Another factor that must be considered when designing the AFO is the fabrication of the refractive lens in conjunction with the zone plate. Traditionally, zone plates have been fabricated on silicon substrates, much like microchips. Therefore, it is very convenient to use the same silicon substrate to fabricate the refractive lens thereon. Techniques for etching silicon with high accuracy have also been well developed. Material properties must also be considered. Silicon, chromium, and copper have all been used extensively for fabricating nanostructures and as such are the preferred materials for manufacturing the present invention.
A few non-limiting AFO design examples are listed in Table 1.
The maximum thickness tC of the refractive lens is:
Especially at EUV wavelengths, this thickness may be large enough to absorb an unacceptably large fraction of the incident intensity. One strategy for dealing with this issue is to replace the refractive lens with a refractive Fresnel lens so that the overall curvature can be maintained within a stepwise approximation while decreasing the refractive lens thickness to acceptable values.
Referring now to FIG. 4 and
If the maximum thickness of the refractive Fresnel lens 36 is 1.25 μm, corresponding to 2π phase at the DOW, approximately 20% average transmission can be achieved. Such a Fresnel lens has about three-hundred and forty bands 40. Much like a diffractive zone plate, the width of the bands are coarse near the center of the lens and finer near the edge. In the preferred design, the outermost band is about 7.4 μm, which can be produced with photo-induced chemical etching techniques. In practice, a smooth spherical shape is difficult to produce accurately, but the curvature 42 can be approximated by making a plurality of steps 44 in each band as shown in FIG. 5. With current nano-fabrication technology, zone plates with efficiency of 50% have been demonstrated. This yields a combined efficiency of about 10% for the achromatic lens. It is to be understood that the above construction method is preferred because large separation values, s, have the tendency of decreasing the bandwidth. Also, fabricating both elements on the same substrate makes it easier to align them and maintain that alignment. It is, however, also possible to construct both lens elements on separate substrates and align them later. This separate construction method may simplify the fabrication procedures at large-scale production beyond the prototype demonstration.
Note that the 2π phase shift depth is only exactly true for the DOW. At other wavelengths within the bandwidth, a small wavefront error of 0.01λ to 0.1λ will occur. However, the degradation to the performance of the lens from this error may be negligible for most applications.
To further improve the throughput of the compound optic, the maximum thickness of the Fresnel lens can be made thinner to arbitrary thickness while the phase error introduced can be canceled by adjusting the zone positions of the Fresnel zone plate. As a non-limiting example, we may choose the make the maximum thickness of the Fresnel lens to be 0.625 μm, corresponding to π phase shift. Then the rays from neighboring bands will arrive at the focal point out of phase and therefore fail to focus. We can shift the position of the zones (rings) of the zone plate that lie within alternate bands by one zone (half the zone/space period). Consequently, an additional π phase shift is produced by the zone plate, canceling the π generated by the refractive lens. This example would have about combined efficiency of about 25%, more than doubling the previous one with maximum thickness corresponding to 2π phase shift. It is noted that this method is practical since the zone plate is most often patterned by an electron beam writer typically with a much higher positioning accuracy than the zone width.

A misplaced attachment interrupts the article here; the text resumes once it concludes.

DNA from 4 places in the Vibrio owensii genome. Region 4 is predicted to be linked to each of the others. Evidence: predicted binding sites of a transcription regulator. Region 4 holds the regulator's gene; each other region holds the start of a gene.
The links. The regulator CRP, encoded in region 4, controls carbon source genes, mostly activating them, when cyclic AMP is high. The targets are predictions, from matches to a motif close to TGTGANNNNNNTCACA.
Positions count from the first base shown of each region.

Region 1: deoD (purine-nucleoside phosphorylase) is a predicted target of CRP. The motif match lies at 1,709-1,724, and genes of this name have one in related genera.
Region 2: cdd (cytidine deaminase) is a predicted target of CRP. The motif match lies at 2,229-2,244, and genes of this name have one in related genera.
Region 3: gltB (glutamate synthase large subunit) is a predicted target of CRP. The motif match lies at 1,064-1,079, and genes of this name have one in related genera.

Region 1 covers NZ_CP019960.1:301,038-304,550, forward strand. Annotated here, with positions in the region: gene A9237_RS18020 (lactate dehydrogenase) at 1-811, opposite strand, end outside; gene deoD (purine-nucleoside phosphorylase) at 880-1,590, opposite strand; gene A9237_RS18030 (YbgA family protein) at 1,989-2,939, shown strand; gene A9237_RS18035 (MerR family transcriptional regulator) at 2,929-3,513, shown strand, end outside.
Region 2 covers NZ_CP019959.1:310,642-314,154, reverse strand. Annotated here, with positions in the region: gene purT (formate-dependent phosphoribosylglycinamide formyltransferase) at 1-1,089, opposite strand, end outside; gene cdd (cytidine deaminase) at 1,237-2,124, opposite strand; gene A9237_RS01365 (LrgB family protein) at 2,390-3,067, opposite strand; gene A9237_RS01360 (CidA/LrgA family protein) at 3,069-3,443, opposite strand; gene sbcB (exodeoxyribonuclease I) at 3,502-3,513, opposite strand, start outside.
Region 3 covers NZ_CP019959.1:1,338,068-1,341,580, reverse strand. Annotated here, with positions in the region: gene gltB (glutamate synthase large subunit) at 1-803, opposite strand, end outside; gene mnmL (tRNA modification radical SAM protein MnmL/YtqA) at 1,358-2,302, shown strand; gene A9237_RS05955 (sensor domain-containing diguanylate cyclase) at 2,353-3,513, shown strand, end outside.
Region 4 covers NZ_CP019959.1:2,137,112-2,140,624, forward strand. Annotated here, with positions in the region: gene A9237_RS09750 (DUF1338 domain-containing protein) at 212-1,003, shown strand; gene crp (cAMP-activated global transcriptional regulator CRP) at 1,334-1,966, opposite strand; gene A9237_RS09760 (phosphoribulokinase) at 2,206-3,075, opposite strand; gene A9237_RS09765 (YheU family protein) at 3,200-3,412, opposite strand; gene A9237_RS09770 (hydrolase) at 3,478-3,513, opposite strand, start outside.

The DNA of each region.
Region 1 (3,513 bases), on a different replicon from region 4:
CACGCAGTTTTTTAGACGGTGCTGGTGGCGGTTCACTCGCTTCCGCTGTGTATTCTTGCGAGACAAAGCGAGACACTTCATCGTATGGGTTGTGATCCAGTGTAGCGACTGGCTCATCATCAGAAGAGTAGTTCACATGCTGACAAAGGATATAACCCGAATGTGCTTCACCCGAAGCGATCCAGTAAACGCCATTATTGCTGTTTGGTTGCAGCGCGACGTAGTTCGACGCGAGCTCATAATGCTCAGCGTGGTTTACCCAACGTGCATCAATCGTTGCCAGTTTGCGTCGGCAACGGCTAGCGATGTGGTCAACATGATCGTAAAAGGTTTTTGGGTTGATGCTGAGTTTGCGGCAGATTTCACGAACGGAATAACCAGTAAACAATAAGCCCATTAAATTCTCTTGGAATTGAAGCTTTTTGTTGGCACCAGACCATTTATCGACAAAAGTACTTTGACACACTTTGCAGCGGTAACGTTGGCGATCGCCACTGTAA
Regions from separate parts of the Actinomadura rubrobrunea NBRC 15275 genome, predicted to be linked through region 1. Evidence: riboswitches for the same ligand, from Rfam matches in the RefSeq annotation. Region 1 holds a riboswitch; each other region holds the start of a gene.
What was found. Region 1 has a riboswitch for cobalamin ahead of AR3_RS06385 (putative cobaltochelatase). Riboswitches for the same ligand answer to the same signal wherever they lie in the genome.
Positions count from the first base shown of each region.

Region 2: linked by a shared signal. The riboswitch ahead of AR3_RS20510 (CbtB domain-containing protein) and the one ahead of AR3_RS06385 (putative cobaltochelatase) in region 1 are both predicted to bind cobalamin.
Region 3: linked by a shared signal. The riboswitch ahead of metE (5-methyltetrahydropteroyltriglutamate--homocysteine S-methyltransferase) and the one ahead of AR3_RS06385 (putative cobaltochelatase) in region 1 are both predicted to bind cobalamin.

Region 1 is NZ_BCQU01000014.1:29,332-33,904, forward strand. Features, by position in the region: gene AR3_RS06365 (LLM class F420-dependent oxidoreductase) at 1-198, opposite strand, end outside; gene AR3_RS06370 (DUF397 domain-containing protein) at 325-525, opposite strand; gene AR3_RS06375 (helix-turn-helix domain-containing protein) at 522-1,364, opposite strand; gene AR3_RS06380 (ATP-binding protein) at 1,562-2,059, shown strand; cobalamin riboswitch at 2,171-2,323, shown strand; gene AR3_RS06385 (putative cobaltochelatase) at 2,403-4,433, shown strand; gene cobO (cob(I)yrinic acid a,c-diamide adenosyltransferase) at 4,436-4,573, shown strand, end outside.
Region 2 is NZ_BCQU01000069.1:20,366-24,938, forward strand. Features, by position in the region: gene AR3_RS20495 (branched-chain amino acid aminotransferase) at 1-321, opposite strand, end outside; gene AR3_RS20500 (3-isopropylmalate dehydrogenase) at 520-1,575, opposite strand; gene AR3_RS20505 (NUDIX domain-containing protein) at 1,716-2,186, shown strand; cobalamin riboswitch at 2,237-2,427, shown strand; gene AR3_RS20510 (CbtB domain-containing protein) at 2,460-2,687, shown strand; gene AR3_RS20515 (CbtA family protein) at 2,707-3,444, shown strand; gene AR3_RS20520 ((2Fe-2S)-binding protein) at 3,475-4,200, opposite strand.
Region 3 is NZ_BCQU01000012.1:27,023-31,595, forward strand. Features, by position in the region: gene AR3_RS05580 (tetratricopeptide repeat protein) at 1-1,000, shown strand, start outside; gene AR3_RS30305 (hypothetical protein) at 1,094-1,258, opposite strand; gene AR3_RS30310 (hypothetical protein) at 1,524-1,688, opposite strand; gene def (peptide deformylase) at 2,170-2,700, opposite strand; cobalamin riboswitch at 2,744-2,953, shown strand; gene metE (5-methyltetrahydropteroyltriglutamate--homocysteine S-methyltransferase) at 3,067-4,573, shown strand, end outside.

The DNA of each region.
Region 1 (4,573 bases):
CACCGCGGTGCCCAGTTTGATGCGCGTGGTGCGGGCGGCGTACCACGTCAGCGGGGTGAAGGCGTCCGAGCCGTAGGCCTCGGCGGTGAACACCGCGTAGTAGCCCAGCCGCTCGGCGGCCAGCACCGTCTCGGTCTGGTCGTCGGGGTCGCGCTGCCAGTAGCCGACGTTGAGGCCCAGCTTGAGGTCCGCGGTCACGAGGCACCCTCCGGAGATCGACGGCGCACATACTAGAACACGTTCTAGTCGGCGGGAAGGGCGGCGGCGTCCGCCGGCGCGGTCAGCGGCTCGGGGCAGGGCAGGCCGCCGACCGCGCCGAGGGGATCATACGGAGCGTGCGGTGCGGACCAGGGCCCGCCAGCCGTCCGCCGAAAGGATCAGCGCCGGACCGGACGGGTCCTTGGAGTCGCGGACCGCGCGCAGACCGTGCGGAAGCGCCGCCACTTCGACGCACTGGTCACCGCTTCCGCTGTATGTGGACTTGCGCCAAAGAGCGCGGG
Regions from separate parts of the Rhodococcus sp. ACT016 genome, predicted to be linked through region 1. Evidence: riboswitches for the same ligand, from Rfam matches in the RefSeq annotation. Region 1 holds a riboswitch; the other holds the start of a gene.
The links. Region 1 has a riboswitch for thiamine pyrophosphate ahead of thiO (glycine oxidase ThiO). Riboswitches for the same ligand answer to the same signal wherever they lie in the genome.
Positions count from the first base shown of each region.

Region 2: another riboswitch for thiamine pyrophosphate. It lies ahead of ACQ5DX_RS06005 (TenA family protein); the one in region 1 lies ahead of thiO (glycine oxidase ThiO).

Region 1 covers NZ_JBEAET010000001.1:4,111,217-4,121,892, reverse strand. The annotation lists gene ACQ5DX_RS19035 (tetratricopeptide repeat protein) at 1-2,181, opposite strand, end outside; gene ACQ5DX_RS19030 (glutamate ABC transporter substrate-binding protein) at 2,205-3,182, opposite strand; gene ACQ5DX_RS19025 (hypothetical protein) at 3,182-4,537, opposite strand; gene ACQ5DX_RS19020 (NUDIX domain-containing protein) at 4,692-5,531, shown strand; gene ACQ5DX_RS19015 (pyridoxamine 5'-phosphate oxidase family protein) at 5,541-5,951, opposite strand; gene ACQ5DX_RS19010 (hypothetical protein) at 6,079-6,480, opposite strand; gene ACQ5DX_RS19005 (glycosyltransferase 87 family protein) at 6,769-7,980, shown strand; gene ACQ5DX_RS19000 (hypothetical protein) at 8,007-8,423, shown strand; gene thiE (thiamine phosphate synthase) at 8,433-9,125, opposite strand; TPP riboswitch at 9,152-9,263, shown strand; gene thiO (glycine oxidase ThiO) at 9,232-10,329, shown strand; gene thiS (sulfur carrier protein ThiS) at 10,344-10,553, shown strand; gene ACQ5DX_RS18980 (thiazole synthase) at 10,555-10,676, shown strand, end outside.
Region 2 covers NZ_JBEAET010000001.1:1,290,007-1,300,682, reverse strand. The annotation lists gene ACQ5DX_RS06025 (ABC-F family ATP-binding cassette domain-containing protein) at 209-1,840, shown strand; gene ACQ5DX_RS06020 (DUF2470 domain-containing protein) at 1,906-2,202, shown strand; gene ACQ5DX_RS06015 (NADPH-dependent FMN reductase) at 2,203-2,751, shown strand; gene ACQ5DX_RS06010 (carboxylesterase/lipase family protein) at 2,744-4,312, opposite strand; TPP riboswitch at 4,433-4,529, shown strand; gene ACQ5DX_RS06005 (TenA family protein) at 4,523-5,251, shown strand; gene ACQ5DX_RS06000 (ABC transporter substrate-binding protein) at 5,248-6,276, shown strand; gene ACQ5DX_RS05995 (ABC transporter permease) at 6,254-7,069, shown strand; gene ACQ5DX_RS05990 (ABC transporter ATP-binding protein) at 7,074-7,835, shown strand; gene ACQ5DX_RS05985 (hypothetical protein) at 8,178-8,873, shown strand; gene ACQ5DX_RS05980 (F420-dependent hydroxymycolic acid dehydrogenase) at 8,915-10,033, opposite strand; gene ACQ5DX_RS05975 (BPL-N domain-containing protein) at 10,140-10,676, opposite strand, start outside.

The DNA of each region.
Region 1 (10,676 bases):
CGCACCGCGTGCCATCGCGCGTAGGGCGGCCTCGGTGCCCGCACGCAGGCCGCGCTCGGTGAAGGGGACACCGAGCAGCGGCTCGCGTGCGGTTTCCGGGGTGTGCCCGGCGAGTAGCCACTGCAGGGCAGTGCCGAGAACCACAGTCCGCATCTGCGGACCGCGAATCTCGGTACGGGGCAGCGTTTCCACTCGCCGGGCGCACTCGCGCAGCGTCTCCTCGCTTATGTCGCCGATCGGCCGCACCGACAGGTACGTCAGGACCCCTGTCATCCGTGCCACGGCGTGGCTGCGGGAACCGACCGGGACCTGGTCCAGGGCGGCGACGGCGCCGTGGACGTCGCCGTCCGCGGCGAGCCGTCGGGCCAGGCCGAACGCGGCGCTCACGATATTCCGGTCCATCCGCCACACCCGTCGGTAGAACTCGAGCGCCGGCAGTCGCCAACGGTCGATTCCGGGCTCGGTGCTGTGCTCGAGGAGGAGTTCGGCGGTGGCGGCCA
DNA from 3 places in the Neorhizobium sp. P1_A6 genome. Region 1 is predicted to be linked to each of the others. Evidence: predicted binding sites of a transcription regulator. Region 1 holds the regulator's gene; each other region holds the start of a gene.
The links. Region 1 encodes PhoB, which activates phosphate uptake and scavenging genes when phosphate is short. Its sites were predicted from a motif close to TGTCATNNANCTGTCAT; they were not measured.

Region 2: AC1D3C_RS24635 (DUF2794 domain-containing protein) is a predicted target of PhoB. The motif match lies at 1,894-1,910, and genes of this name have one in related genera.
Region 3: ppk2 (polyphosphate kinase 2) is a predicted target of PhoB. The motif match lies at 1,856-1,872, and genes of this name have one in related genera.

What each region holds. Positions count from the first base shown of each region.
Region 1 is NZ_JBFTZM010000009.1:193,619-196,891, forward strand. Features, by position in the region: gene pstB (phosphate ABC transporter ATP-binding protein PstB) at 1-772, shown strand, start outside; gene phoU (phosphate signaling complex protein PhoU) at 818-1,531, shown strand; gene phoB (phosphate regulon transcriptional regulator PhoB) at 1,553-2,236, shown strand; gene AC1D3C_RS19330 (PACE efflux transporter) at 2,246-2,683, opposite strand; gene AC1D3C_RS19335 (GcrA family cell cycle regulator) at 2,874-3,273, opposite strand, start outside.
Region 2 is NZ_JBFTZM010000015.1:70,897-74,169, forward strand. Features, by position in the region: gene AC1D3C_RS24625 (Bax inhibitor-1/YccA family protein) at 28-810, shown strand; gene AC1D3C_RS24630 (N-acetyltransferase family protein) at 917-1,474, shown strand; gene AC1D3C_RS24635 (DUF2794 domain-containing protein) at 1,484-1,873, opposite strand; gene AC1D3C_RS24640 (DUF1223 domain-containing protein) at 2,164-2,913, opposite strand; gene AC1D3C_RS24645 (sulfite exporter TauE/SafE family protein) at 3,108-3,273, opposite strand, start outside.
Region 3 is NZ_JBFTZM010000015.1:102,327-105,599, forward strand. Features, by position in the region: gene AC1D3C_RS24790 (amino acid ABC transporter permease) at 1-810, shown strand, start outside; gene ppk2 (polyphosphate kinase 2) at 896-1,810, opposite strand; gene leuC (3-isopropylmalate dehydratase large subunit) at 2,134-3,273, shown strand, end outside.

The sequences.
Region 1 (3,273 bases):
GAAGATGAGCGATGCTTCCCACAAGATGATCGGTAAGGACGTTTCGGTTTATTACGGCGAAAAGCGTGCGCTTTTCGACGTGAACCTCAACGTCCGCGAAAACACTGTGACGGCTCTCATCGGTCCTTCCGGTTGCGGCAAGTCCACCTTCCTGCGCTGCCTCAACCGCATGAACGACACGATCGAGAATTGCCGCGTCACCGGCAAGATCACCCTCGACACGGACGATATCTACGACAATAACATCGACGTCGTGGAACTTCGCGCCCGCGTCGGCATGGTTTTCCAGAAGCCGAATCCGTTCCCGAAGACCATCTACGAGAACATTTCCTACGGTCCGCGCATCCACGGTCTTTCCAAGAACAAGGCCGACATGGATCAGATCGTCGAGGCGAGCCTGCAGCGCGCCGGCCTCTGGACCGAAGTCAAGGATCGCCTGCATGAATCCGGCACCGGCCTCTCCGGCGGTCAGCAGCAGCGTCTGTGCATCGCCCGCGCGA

For electromagnetic radiation of wavelength loner than about 1 nm, the ƒ1 value of many elements crosses zero during its pre-edge decline (see FIG. 2). If the DOW is designed to be the zero-crossing point, the refractive Fresnel lens can be of arbitrary thickness, while requiring no additional compensation from the zone plate. In this case, the Fresnel lens acts as an absorber and a wavelength (counter) disperser: for radiation exactly at the DOW, no phase shift is produced. While radiation at other wavelengths within the bandwidth will be dispersed according to design to converge at the focal point, no net phase shift is produced. This is the preferred regime to construct an achromat according to the methods discussed above.
The size of the zone plate and imaging field are likely to be limited by the primary aberrations. When imaging finite conjugates with object distance p and image distance q for off-axis angle of θ, the Seidel wavefront (primary) aberrations are:
The distortion term is always zero, i.e. a Fresnel zone plate always produces distortion-free images. To obtain diffraction-limited images, these terms should be kept under λ/4.
As a non-limiting example, we first look at the maximum zone plate size and image field size attainable for an AFO without any monochromatic aberration correction for 4:1 demagnifying imaging. At DOW of 1.33 nm, the AFOs in Table 1 have outer most zone width of between 41 nm and 95 nm, hence the numerical apertures are quite small, ranging from 0.032 to 0.014. Imaging fields between 2 mm and 15 mm can be obtained. When used with EUV radiation at 12.5 nm wavelength, the numerical apertures are increased nearly ten fold. The primary aberrations become problematic when the zone plate consists of more than a few hundred zones. For an example, for a zone plate with 95 nm outer zone width, diffraction limited images can be obtained if the zone plate has a diameter of less than 0.5 mm and an imaging field of 0.15 mm. This can be increased significantly if aberration corrections are applied. A well-known technique used in designing refractive lenses for visible light regime is to adjust the bending factor defined as
where R1 and R2 are the lens radii of curvature. A zone plate can be interpreted as a hologram produced by a reference wave originating from distance RRef and a point object from distance RObj. The bending factor for a zone plate can then be similarly defined as